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Adult CPR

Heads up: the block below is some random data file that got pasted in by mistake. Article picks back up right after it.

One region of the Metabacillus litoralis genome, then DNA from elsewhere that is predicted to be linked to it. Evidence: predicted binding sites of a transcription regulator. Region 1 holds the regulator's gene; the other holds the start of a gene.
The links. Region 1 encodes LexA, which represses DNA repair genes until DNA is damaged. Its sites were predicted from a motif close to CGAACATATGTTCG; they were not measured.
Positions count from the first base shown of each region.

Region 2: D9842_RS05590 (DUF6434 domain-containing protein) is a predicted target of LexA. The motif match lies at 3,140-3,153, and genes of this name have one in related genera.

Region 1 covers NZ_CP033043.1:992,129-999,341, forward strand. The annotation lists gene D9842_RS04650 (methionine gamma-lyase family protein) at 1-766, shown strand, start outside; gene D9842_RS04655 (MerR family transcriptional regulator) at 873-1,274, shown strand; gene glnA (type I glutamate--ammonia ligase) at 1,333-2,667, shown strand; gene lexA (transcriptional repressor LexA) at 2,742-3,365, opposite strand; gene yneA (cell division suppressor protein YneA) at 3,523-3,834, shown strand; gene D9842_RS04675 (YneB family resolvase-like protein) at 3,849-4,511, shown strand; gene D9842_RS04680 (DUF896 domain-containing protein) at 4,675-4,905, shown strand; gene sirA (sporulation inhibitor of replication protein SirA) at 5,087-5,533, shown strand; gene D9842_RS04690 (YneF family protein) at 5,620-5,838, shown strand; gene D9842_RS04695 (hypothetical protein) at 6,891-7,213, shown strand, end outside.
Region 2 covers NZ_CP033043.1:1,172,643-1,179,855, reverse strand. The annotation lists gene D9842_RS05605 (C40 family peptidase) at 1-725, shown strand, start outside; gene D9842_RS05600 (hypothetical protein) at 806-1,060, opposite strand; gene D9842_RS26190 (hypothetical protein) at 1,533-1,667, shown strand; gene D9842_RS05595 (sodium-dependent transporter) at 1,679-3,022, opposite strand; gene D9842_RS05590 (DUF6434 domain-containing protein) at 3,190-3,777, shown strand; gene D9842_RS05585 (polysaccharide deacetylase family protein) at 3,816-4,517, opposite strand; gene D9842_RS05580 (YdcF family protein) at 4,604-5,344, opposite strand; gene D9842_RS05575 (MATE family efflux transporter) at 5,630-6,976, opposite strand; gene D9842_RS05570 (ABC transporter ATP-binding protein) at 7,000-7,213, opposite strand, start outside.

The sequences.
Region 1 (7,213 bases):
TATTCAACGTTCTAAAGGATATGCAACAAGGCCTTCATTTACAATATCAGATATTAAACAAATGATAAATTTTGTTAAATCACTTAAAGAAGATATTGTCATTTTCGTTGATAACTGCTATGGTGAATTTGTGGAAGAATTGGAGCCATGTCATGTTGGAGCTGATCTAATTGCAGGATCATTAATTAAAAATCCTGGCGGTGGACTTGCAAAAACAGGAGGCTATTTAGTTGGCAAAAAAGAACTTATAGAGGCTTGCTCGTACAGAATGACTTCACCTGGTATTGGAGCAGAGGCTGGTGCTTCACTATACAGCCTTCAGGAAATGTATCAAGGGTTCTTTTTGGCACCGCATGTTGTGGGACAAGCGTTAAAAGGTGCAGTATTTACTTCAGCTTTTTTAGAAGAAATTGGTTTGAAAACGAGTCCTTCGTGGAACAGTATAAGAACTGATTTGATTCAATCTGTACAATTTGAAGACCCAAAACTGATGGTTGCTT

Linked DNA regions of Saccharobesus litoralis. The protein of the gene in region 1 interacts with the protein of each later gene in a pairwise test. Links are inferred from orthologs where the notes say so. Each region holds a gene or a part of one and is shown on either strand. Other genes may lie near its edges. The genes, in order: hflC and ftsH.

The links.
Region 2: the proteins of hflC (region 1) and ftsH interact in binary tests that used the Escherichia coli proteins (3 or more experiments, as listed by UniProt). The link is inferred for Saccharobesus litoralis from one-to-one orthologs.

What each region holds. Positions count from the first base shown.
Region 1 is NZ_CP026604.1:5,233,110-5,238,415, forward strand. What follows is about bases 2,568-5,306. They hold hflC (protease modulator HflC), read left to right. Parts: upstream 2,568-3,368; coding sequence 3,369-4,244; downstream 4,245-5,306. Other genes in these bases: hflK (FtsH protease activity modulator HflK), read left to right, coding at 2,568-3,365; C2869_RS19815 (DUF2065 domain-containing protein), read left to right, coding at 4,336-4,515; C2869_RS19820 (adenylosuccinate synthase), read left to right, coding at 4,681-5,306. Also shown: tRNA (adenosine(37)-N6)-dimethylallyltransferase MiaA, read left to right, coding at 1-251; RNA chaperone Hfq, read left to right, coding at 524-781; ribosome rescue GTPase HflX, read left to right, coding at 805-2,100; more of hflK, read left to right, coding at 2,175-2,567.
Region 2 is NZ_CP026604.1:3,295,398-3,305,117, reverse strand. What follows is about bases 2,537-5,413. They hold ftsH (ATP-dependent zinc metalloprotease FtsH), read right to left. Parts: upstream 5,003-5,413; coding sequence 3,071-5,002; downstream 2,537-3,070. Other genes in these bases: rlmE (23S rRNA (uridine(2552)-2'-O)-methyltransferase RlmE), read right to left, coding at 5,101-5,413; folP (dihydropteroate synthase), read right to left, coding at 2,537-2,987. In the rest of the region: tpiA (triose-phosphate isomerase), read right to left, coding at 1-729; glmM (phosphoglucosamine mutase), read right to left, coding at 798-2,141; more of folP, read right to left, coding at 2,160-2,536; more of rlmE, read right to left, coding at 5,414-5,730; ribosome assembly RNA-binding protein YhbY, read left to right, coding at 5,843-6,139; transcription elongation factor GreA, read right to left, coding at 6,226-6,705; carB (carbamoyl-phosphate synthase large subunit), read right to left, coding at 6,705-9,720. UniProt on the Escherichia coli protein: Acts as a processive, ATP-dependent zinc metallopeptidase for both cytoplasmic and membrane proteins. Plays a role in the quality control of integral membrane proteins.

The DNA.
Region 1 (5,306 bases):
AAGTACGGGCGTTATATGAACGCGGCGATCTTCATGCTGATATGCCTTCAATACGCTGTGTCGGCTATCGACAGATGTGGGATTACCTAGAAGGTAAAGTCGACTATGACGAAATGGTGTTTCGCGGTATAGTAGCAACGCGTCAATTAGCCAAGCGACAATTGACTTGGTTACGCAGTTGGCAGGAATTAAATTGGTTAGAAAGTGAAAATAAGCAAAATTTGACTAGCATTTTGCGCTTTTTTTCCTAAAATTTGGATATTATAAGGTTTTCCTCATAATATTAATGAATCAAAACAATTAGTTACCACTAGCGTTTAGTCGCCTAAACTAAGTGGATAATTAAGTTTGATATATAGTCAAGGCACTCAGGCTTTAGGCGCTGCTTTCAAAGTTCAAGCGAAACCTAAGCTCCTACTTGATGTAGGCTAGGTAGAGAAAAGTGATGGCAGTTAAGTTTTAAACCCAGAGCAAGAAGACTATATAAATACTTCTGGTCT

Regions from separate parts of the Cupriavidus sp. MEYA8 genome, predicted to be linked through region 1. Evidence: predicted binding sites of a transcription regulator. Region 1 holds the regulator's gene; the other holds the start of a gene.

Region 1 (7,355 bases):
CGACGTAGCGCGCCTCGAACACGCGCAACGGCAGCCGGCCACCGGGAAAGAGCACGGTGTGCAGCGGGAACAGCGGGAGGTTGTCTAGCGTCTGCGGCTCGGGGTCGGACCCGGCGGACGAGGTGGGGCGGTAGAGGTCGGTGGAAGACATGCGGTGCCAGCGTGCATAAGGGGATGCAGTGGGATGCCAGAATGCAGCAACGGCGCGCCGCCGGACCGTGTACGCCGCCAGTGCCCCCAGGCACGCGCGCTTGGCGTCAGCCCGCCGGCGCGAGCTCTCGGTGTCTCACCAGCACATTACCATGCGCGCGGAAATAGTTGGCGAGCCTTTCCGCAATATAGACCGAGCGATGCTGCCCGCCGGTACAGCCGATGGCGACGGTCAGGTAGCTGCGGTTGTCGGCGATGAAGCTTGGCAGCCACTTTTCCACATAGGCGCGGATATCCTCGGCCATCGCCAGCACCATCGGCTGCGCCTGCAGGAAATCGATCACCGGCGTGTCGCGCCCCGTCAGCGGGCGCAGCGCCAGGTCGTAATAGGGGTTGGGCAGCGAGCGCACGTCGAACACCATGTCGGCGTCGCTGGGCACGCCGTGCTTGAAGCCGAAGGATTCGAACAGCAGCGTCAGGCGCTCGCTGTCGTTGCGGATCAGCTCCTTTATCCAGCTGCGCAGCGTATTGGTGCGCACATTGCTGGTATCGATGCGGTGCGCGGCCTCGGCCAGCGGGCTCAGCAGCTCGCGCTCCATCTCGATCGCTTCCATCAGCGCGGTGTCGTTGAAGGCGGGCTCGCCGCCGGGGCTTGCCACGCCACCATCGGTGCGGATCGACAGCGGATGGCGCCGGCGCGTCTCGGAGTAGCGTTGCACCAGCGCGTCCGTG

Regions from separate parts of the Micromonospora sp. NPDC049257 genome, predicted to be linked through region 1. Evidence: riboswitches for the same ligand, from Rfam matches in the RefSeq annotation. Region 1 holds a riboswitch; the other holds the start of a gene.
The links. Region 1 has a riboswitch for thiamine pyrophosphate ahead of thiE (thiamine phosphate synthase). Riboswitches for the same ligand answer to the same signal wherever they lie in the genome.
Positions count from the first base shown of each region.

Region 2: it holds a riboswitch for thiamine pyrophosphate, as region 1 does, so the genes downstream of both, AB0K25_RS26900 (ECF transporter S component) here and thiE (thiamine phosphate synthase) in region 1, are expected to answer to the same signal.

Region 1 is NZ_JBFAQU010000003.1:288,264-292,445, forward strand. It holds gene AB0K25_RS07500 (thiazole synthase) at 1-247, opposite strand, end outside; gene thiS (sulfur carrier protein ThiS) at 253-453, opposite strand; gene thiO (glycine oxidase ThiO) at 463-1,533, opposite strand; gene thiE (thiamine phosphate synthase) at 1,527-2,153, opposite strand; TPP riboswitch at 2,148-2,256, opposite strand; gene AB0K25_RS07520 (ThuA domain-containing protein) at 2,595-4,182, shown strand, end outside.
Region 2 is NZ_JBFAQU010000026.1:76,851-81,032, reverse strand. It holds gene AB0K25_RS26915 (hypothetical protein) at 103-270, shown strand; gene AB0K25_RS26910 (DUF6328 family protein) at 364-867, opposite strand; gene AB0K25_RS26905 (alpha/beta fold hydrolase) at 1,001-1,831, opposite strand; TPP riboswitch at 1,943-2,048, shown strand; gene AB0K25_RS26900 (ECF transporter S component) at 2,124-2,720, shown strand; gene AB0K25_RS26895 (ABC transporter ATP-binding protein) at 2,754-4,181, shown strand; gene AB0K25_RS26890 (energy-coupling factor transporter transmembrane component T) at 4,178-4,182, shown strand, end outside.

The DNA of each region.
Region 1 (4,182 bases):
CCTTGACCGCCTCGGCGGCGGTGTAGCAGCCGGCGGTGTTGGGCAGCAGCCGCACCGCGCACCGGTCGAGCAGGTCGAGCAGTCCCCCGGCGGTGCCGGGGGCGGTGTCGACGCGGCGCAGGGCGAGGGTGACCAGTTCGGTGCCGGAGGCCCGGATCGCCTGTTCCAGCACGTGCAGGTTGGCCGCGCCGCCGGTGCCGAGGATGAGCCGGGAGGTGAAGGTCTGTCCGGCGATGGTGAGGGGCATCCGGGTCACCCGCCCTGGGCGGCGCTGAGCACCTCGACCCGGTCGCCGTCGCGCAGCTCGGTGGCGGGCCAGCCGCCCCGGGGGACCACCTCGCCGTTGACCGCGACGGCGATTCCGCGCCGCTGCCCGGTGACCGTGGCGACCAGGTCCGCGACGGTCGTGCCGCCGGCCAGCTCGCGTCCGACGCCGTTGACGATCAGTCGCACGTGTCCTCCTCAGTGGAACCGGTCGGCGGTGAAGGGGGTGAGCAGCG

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(calm music) (beeping) (people talking) (balls bouncing) - Now in this segment we're gonna cover adult CPR. Now this is about an 18 year old male. Witnesses say that he was playing basketball when suddenly he started to lose his balance, he clutched his chest, and collapsed to the floor and was not responsive. We find him on the floor the same way they described it. Now before we get into actually doing the CPR skills, we still wanna make sure that the scene is safe, he did not step on an electric cord, there were no gasses in the area that made him collapse. Once we can be sure that the scene is safe, we make sure our gloves are on, our CPR shield with a one-way valve is available, and now we can begin with our taps and shouts. So we tap and shout on the collarbone. Sir, are you alright, are you okay? He does not respond to our taps and shouts and he's not apparently breathing normally at all. So we're gonna go ahead and activate EMS, you in the plaid shirt, go call 911 and come back. And if you see an AED please bring it back with you. If there's nobody to go call 911 for you, and you have a cell phone, dial 911, hit the speaker phone button and leave it on so that the dispatcher can coach you through the CPR along the way. But now because we know he's unresponsive, not breathing normally, I'm gonna go straight into my CPR compressions. A few pieces to note here when we talk about the chest compressions. The landmark we're looking for to do chest compressions is the first palm between the center of the chest, between the nipple line, on the lower third of the sternum. We wanna be sure to interlock our top hand over the first hand, keeping our elbows locked, and leaning over the patient, we wanna use our upper body weight to help us do that consistent chest compression for a longer period of time than if we're trying to use our upper body strength. The second piece of that, when we do our full two to 2.4 inch deep compression, we wanna make sure that we come back all the way back up and allow the chest to fully recoil before we give our second, third, and consecutive chest compression. The rate by which we're going to do these chest compressions is between 100 and 120 times per minute. That means we're gonna be delivering at least two chest compressions every second. And this is what it looks like. One and two and three and four and five and six and seven and eight nine, 10, 11 and 12, 13, 14, 15, 16, 17, 18, 19, 20, 21, 22, 23, 24, 25, 26, 27, 28, 29, 30. Now I'm gonna do a head tilt chin lift. I'm gonna cover his nose and mouth with my mask, pinching his nose, opening his mouth, now I deliver two rescue breaths. Now I know the two breaths went in because I saw a good chest rise and fall. Now I'm going straight back into my 30 two inch to 2.4 inch deep compressions at a rate of 100 to 120 times. Two and three and four and five and six and seven and eight, and 10 and 11 and 12 and 13 and 14 and 15 and so on up to 30, followed by two more rescue breaths. And we're gonna continue this 30 compressions to two rescue breaths until EMS arrives, until an AED arrives on scene, or until the patient starts to respond and breathe normally.